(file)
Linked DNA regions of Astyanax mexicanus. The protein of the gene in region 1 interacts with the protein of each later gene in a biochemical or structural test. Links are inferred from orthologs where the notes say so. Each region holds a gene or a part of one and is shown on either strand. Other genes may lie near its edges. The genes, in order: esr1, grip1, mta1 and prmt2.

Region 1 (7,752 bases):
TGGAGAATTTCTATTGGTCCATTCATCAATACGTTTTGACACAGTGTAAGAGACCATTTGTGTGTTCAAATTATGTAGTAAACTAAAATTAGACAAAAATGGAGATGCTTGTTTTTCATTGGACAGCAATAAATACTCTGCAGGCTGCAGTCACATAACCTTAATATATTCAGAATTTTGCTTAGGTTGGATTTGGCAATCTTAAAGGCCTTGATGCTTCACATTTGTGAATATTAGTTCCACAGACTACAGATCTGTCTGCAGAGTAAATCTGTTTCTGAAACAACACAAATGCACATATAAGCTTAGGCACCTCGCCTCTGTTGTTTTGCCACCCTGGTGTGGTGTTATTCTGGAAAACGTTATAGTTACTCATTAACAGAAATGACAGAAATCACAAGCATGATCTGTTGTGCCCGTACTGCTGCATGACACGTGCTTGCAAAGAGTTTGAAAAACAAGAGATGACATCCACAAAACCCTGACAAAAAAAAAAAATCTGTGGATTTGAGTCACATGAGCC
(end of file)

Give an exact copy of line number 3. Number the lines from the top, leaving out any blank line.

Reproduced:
TGGAGAATTTCTATTGGTCCATTCATCAATACGTTTTGACACAGTGTAAGAGACCATTTGTGTGTTCAAATTATGTAGTAAACTAAAATTAGACAAAAATGGAGATGCTTGTTTTTCATTGGACAGCAATAAATACTCTGCAGGCTGCAGTCACATAACCTTAATATATTCAGAATTTTGCTTAGGTTGGATTTGGCAATCTTAAAGGCCTTGATGCTTCACATTTGTGAATATTAGTTCCACAGACTACAGATCTGTCTGCAGAGTAAATCTGTTTCTGAAACAACACAAATGCACATATAAGCTTAGGCACCTCGCCTCTGTTGTTTTGCCACCCTGGTGTGGTGTTATTCTGGAAAACGTTATAGTTACTCATTAACAGAAATGACAGAAATCACAAGCATGATCTGTTGTGCCCGTACTGCTGCATGACACGTGCTTGCAAAGAGTTTGAAAAACAAGAGATGACATCCACAAAACCCTGACAAAAAAAAAAAATCTGTGGATTTGAGTCACATGAGCC